Can We Talk About Racism?

Doug Cuthand, a columnist who writes on Indigenous issues for the Saskatoon Star-Pheonix, once wrote a piece that apparently bothered many non-Indigenous readers, excoriate as it did the treatment of […]
Published on December 28, 2019

Doug Cuthand, a columnist who writes on Indigenous issues for the Saskatoon Star-Pheonix, once wrote a piece that apparently bothered many non-Indigenous readers, excoriate as it did the treatment of First Nations people by “white” society. Among other things, he wrote that “Indigenous people have to endure a lifetime of repeatedly listening to white people’s opinions as to how we should fit in and better ourselves. The opinions of people of colour are discounted, and white is seen as normal. Everything revolves around the white point of view.”

But reading Doug Cuthand’s column — and I should mention here that Doug and I were good buddies back in high school — I find many statements that are quite true, and his overall message that an attitude of white privilege still exists in this country is hard to refute. While politicians and the media may make a point of elevating Indigenous people to at least the same level of importance and dignity as “white” Canadians enjoy, I strongly suspect that the majority of the “white” population still regards “Indians” as inferior, troublesome and untrustworthy. And that, many would say, is racism.

But to use the terms “racism” and “racist” when describing such people is unwise and unfair, given the fact that “racism” used to mean one thing but is now being used to label something else entirely. And that highly pejorative label has been exploited by Indigenous leaders and their supporters to vilify those who make negative a priori judgements about Indigenous people — among them, police constables, security guards, employers, judges and teachers.  The term “racist” is very useful for making people look like Nazis and Alabama slave owners, who were true racists in that they firmly believed that the white race was inherently superior to all of the coloured races. 

But those who truly care about the way Indigenous Canadians are treated must understand the difference between racism — the now-discredited assumption that a person lacks certain qualities or abilities simply because of his or her race — and what might more accurately be called “learned behaviour,” which is actually a sensible response to whatever your life has presented you with — myriad personal experiences, what you have been taught about various matters, what you see or hear or read in the media, and what hard evidence reveals. It is this “learned behaviour” that might cause prospective car buyers to cross a particular make of automobile off their list of possibles because there seems to be a lot of evidence (some first-hand, some appearing in the automotive section of the newspaper, some of it provided by the Internet) that many cars made by the parent company require a lot of servicing, have poor resale value, and have more recalls than other makes.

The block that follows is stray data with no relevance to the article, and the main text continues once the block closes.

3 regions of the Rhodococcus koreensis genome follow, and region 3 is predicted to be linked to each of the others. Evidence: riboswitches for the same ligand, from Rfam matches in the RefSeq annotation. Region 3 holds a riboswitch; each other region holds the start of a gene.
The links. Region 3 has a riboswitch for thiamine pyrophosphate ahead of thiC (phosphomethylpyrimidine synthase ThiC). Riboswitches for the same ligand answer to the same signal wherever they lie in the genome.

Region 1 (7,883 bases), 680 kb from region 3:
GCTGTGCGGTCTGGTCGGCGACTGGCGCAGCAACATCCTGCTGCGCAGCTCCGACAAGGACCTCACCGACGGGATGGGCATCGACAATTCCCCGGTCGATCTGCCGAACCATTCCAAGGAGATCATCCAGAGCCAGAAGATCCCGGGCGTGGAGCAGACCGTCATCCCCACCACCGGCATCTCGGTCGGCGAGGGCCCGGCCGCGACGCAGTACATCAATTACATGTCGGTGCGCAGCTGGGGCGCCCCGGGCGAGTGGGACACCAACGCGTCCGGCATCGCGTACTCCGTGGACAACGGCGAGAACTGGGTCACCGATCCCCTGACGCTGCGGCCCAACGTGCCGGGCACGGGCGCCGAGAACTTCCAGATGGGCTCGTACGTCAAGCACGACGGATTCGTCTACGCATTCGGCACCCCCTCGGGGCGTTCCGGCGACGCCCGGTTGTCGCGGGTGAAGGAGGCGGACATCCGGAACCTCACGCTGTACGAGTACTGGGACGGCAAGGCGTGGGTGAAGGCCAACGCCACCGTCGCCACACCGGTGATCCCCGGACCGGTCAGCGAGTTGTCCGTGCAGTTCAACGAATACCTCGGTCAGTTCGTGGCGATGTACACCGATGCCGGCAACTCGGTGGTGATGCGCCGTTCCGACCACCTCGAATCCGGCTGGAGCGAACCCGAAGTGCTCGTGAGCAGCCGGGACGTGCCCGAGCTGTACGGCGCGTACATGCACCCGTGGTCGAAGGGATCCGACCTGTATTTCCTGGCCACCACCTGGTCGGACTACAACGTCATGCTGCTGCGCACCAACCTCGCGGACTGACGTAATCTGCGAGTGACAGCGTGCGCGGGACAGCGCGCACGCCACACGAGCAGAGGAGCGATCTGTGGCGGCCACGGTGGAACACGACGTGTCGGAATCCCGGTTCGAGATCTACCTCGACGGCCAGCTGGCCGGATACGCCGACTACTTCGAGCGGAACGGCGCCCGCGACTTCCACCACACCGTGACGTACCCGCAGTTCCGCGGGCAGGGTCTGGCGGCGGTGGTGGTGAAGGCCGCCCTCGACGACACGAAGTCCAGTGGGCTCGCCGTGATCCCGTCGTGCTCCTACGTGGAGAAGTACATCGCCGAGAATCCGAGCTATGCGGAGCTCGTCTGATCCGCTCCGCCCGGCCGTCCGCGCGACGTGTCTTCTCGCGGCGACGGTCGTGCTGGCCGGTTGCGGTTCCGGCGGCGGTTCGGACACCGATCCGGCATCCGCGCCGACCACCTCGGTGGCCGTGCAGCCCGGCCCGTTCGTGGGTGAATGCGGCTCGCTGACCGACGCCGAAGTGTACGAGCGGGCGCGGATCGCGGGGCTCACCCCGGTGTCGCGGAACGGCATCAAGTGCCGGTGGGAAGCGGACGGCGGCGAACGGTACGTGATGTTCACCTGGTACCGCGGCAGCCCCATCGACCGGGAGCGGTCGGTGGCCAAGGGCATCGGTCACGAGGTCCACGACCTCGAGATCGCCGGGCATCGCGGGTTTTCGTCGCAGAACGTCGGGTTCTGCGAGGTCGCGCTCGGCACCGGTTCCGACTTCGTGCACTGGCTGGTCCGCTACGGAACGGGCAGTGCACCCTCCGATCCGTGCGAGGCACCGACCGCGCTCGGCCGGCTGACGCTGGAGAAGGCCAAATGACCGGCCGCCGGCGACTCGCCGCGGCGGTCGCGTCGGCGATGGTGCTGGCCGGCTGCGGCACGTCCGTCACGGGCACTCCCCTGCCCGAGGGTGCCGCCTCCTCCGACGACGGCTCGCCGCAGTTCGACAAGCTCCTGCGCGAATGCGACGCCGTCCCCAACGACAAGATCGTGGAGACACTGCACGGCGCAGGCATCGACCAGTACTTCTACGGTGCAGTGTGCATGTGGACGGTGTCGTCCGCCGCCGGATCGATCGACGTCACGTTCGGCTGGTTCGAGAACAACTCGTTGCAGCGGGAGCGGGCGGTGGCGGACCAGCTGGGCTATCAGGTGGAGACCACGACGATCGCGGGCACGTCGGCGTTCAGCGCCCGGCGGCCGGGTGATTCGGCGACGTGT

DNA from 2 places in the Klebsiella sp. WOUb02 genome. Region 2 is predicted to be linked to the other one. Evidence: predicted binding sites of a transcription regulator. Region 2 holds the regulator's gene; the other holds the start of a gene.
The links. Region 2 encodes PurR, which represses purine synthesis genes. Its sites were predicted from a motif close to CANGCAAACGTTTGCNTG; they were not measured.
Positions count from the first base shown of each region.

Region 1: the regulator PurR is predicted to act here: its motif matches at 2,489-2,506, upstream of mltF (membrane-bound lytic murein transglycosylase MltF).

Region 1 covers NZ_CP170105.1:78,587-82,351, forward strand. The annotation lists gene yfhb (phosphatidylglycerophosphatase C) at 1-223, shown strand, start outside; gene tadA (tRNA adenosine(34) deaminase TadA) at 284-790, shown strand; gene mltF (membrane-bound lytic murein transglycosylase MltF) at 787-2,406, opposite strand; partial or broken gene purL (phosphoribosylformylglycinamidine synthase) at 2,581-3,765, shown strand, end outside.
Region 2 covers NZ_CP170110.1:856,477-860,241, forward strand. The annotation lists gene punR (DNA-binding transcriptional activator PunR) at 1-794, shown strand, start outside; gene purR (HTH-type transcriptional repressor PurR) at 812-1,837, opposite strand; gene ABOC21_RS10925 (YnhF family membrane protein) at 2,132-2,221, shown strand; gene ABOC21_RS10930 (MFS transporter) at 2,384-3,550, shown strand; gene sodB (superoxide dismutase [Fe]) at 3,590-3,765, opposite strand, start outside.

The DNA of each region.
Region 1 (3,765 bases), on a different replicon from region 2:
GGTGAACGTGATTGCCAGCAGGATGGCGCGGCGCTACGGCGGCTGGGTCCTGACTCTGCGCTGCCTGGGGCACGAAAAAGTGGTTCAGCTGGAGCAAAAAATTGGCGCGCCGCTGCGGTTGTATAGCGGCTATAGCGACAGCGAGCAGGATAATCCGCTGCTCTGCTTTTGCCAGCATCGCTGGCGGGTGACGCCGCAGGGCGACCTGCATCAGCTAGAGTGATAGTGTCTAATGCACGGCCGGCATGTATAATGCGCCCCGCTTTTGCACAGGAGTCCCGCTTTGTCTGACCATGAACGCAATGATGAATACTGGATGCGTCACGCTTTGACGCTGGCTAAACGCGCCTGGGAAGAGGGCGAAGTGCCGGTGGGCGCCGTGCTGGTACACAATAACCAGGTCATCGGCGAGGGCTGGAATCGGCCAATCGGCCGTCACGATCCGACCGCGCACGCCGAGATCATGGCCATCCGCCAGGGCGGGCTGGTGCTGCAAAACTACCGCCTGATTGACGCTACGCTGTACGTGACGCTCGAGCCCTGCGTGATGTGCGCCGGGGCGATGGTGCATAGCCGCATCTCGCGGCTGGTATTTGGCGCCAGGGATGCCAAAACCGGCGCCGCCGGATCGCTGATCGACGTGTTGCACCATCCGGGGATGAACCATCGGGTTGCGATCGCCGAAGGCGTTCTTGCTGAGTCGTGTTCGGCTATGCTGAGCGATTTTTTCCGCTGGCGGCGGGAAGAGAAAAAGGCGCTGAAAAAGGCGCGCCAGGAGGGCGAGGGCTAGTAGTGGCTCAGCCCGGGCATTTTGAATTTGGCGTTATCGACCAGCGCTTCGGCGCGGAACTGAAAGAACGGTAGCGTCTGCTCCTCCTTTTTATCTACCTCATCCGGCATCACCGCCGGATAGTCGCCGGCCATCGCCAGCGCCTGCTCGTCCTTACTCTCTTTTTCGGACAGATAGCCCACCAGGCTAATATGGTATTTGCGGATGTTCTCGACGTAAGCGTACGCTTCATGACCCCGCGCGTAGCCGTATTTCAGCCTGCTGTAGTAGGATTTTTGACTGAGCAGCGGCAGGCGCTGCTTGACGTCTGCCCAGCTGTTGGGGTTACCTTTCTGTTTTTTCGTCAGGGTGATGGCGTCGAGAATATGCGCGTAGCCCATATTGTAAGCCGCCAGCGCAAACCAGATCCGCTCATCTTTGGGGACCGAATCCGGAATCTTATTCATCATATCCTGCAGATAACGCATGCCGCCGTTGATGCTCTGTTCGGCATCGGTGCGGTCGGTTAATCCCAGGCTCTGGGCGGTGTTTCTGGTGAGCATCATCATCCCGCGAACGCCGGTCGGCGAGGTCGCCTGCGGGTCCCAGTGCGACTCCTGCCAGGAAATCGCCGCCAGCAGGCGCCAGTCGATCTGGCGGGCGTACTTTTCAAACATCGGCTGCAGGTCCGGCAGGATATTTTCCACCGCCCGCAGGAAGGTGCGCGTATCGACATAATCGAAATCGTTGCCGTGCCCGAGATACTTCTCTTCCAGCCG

Our hypothetical car buyers might very well have thought highly of that car company in the past, but its current products appear to be unreliable and troublesome, and a prejudice develops. Would it be so strange if these car shoppers regarded the enthusiastic pitch of the salesman with an automatic skepticism?

This is the situation we have in Canada today. Those who live near Indigenous communities know about and are affected by the behaviour of some Indigenous neighbours, and when that behaviour is anti-social or troublesome, a prejudice develops. Ask the good citizens of Cardston, Alberta, how they feel about the Kainai panhandlers on Main Street. Canadians who have store employee friends might hear about incidents of shoplifting involving Indigenous people. Those who live in cities near Indigenous communities might see native women soliciting on street corners. Those who read the paper know that there is a great deal of alcohol and drug abuse in First Nations communities. They also have been informed that the incarceration rate of Indigenous men is much higher than for non-Indigenous men. The attitudes that develop from learning such things are a little different from those that cause insurance companies to raise their premiums for drivers who have a record of traffic accidents, or the attitudes that many Canadians had toward Newfoundlanders and Cape Bretoners back in the day when “Newfie” or “Caper” were common terms of disparagement or humour.

Non-Indigenous Canadians don’t have much personal contact with the descendants of Crowfoot, Poundmaker or Tecumseh, and what they do not see is a lot of evidence that shows people making good lives for themselves, starting companies, building community, and generally doing what “good citizens” do, even though a good many Indigenous Canadians are doing just that. So when a security guard gives an Indigenous shopper a hard time, it’s likely that his attitude is the product of what, in his limited experience, he thinks he knows about Indigenous people. In many (I would argue “most”) cases, it has nothing to do with skin colour, although that’s a helpful identifier, just as an automobile company’s logo on the front of a car helps you identify it. Or the shape of the grill on that white Ford Taurus directly behind you in the traffic line has you driving much more carefully.